‘I really didn’t plan for any of this to play out this way,’ laughs Fecan, pointing out that he started his career in 1975 as a creative producer on the CBC Radio science show Quirks and Quarks. ‘I enjoy both [business and creative],’ he says. ‘What I don’t want to do is be restricted to one or the other. I honestly don’t know [if] I would enjoy running a non-content business. Maybe it’s just ignorance on my part that I haven’t discovered other things that would excite me.’
About half of his 30-year media career was spent at CBC. Under Fecan’s leadership, the CBC enjoyed a golden resurgence with shows such as Kids in the Hall and Degrassi Junior High. He admits that he learned several important lessons during his time at NBC under the late Brandon Tartikoff. ‘The key point at NBC was ‘stay close to your audience,” says Fecan. ‘Don’t get too fussed by technology or anything else.’
He may not believe in ‘getting fussed’ about it, but Fecan is a noted early technology adopter. His trailblazing broadband deal with Warner Bros. – which brings U.S. shows Studio 60 on the Sunset Strip, Smith and The O.C. online just after they air on conventional CTV – will set the standard for those to come. But his secret, he insists, is that he bases all his decisions on content. ‘Our core strength [at CTV] is developing and acquiring content, promoting it and scheduling, which is a bit of a lost art and shouldn’t work, but still does,’ he says. ‘What platform it ends up on is the next consideration, but it’s all kind of irrelevant if you don’t have things people want to see. It’s got to be that simple.’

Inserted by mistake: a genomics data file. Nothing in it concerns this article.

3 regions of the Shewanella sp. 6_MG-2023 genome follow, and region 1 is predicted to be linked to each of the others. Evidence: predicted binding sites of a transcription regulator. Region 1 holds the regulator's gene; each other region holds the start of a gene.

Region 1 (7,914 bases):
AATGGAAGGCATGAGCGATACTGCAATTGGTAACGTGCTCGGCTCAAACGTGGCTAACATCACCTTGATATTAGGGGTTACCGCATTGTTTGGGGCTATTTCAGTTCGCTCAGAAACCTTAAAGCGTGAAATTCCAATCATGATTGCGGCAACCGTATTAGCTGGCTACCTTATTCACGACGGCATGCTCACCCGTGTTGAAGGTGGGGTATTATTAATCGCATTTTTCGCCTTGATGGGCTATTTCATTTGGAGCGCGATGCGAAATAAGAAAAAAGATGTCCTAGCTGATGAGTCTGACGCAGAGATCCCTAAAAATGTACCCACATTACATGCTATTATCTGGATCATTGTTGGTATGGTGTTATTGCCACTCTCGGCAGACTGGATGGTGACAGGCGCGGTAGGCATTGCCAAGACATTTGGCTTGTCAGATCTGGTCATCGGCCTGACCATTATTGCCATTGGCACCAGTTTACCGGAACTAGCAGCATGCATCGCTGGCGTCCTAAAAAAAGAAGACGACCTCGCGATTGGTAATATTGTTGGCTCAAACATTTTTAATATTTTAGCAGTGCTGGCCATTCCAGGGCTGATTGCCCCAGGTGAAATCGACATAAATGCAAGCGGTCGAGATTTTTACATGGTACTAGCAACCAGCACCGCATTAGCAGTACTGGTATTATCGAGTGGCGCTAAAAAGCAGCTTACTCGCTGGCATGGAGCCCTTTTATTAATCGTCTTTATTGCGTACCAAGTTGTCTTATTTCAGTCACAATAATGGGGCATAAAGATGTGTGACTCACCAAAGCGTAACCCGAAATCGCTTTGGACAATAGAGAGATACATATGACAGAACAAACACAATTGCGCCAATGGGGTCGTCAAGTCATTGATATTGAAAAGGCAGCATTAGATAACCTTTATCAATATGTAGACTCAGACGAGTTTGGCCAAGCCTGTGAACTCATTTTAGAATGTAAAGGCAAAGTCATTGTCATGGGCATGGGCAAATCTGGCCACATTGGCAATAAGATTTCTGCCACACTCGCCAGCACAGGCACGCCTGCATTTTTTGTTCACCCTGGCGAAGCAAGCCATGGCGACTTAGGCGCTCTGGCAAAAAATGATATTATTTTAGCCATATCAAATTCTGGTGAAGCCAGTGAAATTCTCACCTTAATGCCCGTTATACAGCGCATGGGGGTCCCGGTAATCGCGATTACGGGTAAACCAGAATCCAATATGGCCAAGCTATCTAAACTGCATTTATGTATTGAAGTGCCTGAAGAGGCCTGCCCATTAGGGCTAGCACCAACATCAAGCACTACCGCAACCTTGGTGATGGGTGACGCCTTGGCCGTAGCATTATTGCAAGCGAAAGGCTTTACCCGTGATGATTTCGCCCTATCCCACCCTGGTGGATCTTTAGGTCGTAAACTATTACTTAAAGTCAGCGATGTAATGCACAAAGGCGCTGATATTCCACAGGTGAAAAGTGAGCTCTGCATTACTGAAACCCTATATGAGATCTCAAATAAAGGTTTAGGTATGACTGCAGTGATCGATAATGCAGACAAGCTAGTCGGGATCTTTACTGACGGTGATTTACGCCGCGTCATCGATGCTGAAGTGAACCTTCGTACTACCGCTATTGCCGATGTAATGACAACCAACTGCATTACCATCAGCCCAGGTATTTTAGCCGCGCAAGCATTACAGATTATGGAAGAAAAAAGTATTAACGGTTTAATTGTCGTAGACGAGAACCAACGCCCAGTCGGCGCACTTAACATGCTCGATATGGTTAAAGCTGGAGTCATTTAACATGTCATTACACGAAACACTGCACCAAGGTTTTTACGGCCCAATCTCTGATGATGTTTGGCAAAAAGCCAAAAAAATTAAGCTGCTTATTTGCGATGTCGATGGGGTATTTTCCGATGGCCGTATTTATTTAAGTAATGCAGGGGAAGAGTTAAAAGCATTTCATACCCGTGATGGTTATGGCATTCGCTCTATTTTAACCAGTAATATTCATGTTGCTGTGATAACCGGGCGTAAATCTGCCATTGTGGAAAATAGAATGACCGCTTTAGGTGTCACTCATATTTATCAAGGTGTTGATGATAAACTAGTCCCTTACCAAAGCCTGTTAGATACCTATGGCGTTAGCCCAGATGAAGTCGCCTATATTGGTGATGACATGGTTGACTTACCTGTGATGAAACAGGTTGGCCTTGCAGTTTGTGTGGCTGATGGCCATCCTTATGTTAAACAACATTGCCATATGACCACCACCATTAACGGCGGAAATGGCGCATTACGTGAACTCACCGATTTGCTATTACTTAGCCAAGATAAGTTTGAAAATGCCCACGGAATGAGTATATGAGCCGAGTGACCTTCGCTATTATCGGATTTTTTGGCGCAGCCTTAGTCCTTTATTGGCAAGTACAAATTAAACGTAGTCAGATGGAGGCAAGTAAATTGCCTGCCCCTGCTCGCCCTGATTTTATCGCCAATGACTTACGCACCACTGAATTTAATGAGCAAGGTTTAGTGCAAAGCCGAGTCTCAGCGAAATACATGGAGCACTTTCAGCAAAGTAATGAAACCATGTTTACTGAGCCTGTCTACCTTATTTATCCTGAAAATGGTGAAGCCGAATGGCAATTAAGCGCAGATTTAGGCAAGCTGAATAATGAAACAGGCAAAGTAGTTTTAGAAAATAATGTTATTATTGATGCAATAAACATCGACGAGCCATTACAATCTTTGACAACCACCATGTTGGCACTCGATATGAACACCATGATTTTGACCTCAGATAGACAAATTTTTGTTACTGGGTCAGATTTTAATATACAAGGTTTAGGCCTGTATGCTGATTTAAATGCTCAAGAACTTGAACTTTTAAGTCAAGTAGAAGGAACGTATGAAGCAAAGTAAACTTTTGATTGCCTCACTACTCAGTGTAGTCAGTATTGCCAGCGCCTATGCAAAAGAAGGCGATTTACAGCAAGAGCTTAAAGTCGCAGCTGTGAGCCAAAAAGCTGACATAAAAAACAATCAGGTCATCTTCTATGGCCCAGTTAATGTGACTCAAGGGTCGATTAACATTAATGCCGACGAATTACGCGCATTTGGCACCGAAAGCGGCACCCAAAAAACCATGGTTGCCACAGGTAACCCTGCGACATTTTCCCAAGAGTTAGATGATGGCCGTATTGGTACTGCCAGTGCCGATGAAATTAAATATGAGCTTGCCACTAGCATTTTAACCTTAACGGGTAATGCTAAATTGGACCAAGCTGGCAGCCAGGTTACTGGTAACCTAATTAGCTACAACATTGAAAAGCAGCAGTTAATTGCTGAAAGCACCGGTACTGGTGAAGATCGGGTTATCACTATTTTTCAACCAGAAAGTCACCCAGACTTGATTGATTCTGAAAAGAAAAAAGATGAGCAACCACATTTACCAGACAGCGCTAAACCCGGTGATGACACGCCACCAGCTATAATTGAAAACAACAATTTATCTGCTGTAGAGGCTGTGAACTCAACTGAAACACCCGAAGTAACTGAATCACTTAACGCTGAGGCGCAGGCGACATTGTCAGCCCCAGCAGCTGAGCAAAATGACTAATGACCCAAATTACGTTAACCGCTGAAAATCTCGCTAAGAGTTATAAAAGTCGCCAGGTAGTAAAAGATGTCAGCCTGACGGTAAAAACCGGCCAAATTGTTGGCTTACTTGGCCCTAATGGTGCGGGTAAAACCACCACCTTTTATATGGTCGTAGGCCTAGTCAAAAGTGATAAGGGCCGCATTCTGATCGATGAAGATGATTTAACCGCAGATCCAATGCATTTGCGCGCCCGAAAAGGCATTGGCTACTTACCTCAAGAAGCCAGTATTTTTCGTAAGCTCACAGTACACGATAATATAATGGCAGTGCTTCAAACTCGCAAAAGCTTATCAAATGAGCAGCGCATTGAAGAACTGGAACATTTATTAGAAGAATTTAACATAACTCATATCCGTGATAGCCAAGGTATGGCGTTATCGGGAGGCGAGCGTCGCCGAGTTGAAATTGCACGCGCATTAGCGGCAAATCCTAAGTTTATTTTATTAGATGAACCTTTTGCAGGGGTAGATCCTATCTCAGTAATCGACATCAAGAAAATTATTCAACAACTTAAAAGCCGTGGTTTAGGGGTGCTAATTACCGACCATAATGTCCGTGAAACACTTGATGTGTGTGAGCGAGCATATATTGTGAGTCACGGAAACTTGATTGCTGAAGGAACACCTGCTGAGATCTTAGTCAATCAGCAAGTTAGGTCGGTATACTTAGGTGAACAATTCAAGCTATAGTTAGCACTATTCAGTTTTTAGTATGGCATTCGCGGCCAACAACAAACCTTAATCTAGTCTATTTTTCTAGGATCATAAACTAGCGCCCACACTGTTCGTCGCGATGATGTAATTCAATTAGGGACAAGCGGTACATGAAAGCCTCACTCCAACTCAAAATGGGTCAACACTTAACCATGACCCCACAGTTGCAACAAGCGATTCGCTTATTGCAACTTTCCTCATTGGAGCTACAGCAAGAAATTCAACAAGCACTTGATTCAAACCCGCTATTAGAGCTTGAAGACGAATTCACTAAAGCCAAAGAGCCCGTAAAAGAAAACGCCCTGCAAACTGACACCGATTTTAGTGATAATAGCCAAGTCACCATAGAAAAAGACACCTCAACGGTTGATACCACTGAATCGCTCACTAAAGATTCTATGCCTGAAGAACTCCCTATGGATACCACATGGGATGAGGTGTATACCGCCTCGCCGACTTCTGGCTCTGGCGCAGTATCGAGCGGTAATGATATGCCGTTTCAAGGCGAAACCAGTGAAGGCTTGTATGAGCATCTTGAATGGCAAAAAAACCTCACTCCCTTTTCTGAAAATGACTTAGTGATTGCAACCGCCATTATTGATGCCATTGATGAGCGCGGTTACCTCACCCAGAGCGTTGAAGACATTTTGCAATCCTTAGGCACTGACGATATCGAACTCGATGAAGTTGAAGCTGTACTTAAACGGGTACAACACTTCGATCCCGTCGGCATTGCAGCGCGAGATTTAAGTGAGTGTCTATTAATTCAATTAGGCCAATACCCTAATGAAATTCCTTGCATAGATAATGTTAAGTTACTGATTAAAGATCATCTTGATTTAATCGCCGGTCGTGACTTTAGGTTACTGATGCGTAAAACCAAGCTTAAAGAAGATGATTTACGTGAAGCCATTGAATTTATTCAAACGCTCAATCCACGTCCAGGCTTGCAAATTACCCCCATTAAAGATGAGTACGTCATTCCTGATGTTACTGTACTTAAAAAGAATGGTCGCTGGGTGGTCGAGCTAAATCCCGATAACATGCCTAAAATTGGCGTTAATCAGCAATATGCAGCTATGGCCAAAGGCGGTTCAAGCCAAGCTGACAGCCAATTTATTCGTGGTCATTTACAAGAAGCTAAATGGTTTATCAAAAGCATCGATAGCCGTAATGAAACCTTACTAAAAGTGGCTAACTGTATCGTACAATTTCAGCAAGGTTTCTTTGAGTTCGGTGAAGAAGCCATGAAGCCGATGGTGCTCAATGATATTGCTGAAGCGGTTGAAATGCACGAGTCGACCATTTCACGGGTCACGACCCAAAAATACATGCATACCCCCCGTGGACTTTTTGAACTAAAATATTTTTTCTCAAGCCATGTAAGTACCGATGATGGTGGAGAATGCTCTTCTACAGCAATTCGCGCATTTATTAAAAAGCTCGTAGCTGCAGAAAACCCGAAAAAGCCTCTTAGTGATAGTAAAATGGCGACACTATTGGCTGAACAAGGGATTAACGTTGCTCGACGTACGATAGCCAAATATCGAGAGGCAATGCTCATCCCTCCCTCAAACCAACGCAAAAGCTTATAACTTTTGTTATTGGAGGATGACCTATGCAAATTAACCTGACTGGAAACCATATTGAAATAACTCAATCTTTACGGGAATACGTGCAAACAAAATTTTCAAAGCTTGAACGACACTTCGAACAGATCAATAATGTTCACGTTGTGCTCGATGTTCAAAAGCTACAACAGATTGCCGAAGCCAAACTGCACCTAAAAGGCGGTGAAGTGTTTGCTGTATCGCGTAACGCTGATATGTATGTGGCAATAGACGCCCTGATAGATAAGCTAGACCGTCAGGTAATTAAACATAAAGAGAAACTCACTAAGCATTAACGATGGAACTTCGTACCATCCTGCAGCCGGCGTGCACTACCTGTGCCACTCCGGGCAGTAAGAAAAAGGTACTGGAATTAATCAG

At the behest of the CRTC, no less than $140 million of the $230 million from the BCE benefits package resulting from the takeover in 2000 was directed towards priority programming. Since then, the package has run its seven-year course, but CTV has continued paying the full shot on Corner Gas, Canadian Idol and The Juno Awards.
‘[Their success] taught us a lesson,’ says Fecan. ‘If you really believe in it and you can possibly do it without going through the normal mechanisms, your chances are better.’
Despite criticism to the contrary, he’s adamant that reflecting Canadian culture is an important mandate for CTV. ‘I feel a huge obligation – not just as a Canadian – but also as someone that thinks that the long-term business of any media company in Canada depends on having content that’s developed in its own territory that has an audience connection,’ he insists. ‘But if you now say we’re going to water everybody’s production budgets to do a few more series and a few more movies, I think that’s a mistake,’ he says. ‘We risk alienating our audiences with something that we know isn’t as good as we can make it.’